Some migrants had also already found jobs near the hotel, and feared the Red Hook location would make it difficult to get to work. Migrants who were denied re-entry to the hotel began sleeping outside, with tarps and supplies provided by mutual aid groups who had flocked to the hotel. By Tuesday night, a group of migrants had agreed to tour the Red Hook site, but found the conditions unsatisfying, Gothamist reports. The city has had about 42,000 migrants arrive since last Spring, the mayor’s office says, and has been struggling to house them.

Private Equity Firm Blackstone Increases Evictions

The large real estate firm and private equity giant Blackstone has been ramping up evictions in the past few months as its self-imposed eviction forbearance program ends, according to the Financial Times. According to the outlet, consultants for Blackstone have been calling California politicians to “warn” them about an uptick in evictions in areas where tenants are delinquent.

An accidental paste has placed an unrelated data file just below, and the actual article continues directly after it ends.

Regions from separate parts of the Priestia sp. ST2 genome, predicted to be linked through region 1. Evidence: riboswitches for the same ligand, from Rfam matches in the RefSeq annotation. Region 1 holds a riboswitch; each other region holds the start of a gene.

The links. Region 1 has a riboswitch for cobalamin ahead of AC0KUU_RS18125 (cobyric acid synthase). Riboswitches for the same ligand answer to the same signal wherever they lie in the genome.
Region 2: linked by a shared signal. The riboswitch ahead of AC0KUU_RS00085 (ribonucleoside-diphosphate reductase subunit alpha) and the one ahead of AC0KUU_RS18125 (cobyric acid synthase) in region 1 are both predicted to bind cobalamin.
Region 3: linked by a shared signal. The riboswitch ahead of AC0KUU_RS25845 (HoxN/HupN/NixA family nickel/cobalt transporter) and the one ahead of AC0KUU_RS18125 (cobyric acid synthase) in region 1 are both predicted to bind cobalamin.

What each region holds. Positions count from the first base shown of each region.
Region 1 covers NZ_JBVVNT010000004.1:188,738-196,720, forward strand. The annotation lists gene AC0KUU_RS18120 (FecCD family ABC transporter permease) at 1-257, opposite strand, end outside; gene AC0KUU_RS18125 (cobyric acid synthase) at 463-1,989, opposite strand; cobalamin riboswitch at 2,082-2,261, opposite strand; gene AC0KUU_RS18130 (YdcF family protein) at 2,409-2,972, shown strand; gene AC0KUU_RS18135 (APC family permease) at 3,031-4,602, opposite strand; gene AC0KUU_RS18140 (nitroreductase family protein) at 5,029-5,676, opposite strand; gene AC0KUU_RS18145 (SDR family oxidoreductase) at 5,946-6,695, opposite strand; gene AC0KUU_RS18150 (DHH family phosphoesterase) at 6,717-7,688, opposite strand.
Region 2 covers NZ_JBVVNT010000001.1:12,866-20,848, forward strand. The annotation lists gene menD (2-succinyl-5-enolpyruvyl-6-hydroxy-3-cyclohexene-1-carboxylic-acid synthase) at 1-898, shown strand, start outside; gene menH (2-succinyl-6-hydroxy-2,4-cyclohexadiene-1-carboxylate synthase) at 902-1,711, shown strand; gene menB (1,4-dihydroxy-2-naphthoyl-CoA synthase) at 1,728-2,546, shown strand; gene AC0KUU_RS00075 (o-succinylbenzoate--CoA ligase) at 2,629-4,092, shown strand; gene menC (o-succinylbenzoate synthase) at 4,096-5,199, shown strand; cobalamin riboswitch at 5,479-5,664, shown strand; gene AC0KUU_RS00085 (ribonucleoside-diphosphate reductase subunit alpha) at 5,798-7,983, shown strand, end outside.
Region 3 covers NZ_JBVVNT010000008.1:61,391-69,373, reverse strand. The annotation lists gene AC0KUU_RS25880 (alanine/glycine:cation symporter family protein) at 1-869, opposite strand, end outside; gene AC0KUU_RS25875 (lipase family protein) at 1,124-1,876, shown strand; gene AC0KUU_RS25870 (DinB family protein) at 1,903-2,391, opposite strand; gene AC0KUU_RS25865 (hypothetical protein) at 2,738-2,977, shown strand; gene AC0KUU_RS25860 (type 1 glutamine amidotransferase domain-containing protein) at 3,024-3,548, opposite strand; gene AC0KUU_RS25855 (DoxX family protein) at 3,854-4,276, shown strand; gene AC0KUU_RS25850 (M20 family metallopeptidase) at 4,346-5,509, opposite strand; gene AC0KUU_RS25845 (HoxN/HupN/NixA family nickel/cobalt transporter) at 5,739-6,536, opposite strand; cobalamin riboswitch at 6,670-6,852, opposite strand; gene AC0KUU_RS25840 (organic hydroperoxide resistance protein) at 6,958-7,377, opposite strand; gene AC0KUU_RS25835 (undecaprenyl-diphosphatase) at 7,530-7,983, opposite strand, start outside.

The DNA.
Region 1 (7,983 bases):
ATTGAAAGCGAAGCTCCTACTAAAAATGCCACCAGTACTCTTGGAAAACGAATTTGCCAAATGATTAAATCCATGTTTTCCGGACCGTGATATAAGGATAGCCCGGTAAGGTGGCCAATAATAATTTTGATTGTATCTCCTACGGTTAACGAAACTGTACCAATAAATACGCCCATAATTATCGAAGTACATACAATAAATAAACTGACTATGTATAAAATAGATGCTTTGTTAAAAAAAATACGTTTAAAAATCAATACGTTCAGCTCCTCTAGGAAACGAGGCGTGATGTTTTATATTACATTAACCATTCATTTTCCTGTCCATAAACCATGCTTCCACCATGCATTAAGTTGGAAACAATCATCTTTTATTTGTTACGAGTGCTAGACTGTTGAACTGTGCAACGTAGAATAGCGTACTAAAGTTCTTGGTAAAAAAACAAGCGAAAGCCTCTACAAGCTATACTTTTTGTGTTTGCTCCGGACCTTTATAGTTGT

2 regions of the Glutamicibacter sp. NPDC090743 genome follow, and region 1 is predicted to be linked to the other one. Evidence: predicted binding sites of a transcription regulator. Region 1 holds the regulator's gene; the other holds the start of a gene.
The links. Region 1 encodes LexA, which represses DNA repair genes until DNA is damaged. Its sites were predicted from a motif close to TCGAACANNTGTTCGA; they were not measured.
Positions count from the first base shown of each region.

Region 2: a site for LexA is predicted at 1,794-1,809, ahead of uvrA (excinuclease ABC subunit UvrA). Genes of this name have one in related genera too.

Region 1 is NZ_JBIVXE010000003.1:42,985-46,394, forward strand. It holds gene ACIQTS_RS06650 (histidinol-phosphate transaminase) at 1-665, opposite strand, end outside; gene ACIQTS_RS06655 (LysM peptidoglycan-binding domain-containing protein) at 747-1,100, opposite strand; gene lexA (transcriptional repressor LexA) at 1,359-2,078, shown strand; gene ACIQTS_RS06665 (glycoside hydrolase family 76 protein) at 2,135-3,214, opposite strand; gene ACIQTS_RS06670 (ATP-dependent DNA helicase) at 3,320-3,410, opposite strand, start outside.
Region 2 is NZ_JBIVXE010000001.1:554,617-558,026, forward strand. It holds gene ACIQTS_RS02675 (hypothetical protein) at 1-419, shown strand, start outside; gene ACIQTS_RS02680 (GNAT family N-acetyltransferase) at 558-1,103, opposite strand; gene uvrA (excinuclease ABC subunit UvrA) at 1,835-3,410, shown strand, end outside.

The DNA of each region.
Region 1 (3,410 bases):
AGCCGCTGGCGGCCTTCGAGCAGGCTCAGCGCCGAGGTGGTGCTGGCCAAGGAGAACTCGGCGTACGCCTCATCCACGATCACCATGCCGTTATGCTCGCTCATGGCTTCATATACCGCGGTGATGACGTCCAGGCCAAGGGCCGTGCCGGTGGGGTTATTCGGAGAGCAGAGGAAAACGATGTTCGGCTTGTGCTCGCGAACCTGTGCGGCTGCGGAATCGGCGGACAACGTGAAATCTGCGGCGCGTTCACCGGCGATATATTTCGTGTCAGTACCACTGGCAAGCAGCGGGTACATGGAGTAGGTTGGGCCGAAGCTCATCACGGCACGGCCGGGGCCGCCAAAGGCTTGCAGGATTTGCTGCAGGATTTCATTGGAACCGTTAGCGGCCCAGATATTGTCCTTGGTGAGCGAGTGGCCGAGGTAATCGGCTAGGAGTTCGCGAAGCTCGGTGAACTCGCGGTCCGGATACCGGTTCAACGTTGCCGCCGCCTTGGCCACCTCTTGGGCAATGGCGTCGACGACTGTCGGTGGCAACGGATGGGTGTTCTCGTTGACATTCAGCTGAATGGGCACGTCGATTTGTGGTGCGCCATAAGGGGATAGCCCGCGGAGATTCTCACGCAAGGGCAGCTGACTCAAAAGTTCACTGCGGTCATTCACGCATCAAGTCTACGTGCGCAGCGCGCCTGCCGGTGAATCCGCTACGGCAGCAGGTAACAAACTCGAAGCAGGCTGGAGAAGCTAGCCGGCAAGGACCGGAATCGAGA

The Financial Times learned that Blackstone’s head of real estate Nadeem Meghji told employees that the company would be “seeing a meaningful increase in economic occupancy as we move past what were voluntary eviction restrictions that had been in place for the last couple of years.”

During the company’s self-imposed eviction forbearance program, it did not evict any tenants for nonpayment for more than two years, according to the Financial Times, even after local and federal eviction moratoria elapsed. If this was more generous than small landlords, that’s because the massive private equity firm could afford it: Blackstone brought in $557.9 million in net income last year and $1.4 billion the year before. The company manages nearly $1 trillion worth of assets. And it spent billions of dollars acquiring new property during the pandemic.

Because the company’s portfolio is so large, even without evicting tenants, “Blackstone’s real estate business has outperformed publicly traded peers,” according to the Financial Times.

Other stories we’re following: